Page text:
Apr 202011
 
Authors: Ryan Gibbons and Glen Pfeiffer

In case you haven’t been informed, the monthly meeting of the cool kids on campus is being held today in the brand new Behavioral Sciences Building, Room 131. If you have any interest in keeping your BAMF status, you should probably be there (reading our column can only do so much for your street cred).

Mr. John Perry Barlow will be in Room 131 to give a talk on the awesomeness that is the interwebs –– or as he called it “cyberspace.”

Honestly, you spend hours on the Internet everyday, so why not come educate yourself a little on what issues it faces? We’re referring to things like net neutrality, privacy and intellectual property to name a few.

Barlow would seem an unlikely champion of the Internet. He was born in Wyoming and went to school in Colorado. In fact, his high-school friendship with founding member of the Grateful Dead, Bob Weir, eventually led to a gig writing for the band in 1971.

After his stint as a full-time deadhead, Barlow opted to spend his time working in the advocacy business, so he co-founded the Electronic Frontier Foundation (EFF), his first of many movements for Internet and electronic freedom.

The organization was founded in 1990 with two other individuals and is still very active today. The group works on keeping today’s technology industry honest and fights for the everyday user (like “Tron,” but less neon).

A lot of their work focuses on providing legal assistance to the underdog in lawsuits where the government and/or telecom companies are stepping on the little guy.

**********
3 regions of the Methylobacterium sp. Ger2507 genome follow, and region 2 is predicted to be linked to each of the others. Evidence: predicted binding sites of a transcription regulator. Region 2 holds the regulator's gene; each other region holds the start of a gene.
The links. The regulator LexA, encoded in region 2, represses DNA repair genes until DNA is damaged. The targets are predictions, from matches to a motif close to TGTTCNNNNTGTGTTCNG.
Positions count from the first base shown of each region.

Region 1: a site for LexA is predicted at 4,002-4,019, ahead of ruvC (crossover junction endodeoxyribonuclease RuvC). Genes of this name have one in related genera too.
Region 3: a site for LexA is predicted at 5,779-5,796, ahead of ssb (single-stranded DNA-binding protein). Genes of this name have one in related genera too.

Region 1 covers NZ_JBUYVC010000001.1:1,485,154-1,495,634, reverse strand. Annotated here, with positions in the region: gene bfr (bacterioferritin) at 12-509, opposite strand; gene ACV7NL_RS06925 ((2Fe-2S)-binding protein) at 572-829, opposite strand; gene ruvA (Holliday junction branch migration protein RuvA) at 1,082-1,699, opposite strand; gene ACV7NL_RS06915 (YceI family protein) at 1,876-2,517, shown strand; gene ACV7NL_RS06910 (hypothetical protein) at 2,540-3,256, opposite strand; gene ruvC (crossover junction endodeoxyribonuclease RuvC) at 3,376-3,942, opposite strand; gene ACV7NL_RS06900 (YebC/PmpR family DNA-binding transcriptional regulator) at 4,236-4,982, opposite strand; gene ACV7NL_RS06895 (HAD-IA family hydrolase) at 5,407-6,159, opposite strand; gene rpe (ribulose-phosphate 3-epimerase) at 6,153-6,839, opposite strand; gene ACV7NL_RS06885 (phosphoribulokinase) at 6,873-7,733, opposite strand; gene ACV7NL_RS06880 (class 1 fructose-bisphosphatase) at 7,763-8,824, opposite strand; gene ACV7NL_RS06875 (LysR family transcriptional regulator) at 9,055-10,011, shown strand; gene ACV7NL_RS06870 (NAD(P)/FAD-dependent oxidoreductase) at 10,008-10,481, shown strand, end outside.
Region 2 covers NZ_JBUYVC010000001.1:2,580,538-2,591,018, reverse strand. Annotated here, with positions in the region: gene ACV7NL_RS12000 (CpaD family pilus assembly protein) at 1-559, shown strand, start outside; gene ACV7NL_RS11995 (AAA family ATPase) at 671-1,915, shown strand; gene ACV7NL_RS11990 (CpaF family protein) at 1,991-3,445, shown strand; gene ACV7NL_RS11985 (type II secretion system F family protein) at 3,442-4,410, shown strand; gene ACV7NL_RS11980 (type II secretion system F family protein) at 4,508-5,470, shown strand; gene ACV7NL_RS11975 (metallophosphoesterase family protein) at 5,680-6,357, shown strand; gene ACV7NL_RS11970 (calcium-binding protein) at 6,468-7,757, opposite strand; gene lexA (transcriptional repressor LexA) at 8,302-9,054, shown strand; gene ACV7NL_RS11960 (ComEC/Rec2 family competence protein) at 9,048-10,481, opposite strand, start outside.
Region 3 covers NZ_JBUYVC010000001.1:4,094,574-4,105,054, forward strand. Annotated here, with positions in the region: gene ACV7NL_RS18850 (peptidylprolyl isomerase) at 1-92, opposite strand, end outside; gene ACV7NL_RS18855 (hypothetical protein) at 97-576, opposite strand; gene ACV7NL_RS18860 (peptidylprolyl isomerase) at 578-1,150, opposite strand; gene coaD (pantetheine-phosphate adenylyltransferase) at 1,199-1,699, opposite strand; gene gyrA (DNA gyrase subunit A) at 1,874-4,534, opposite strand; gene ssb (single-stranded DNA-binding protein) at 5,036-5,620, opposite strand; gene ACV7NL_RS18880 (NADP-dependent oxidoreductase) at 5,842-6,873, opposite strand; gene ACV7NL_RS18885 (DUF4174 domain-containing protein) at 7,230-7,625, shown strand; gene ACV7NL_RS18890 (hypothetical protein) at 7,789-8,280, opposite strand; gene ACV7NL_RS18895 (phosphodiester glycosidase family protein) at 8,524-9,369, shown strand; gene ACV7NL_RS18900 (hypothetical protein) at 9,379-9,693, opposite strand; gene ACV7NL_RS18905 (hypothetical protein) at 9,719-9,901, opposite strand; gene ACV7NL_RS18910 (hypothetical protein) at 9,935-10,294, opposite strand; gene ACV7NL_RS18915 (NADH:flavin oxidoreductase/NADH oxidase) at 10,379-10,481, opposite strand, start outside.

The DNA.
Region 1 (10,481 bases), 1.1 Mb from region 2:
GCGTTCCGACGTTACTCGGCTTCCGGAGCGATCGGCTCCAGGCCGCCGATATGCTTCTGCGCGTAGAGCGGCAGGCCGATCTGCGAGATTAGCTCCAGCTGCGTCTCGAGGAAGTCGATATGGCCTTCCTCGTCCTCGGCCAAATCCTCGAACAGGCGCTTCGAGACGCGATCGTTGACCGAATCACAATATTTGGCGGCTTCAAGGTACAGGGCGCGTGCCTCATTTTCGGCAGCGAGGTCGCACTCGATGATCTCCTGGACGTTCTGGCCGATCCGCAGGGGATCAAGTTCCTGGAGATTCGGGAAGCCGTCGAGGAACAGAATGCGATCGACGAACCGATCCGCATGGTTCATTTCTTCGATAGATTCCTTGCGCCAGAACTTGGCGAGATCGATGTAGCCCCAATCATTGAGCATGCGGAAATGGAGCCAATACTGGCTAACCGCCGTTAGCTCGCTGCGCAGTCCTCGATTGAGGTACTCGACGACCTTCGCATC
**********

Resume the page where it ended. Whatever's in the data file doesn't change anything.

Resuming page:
Another focus is helping the public stay educated about its rights when it comes to the Internet. (Think data privacy).

When the U.S. passed the Telecommunications Act of 1996, the first major set of laws passed by our government that attempted some level of regulation of the Internet, Barlow sprang into action and published the Declaration of Independence of Cyberspace.

The document harks back to one of the primary political philosophies of the past few centuries –– that governmental power is derived from the consent of the governed. Barlow argued that users of the Internet had not consented to be governed by any country, and that its borders lie outside the realm of any physical governments jurisdiction.

Over 40,000 websites had reposted the writing within nine months (that was a lot of websites back in 1996), and it kind of makes us feel like starting a website just to help out the cause.
Anyone who, like us, is a fan of the (mostly) open Internet culture we enjoy today should be a fan of Barlow’s work.

The lecture is hosted by the Department of Journalism and Technical Communication as part of the Holmes distinguished lecture series but everyone is welcome. So join us at 3:30 p.m. to hear Barlow tell us about “The Right to Know.”

Columnists Ryan Gibbons and Glen Pfeiffer will be signing autographs after the lecture. Send comments and questions to verve@collegian.com.

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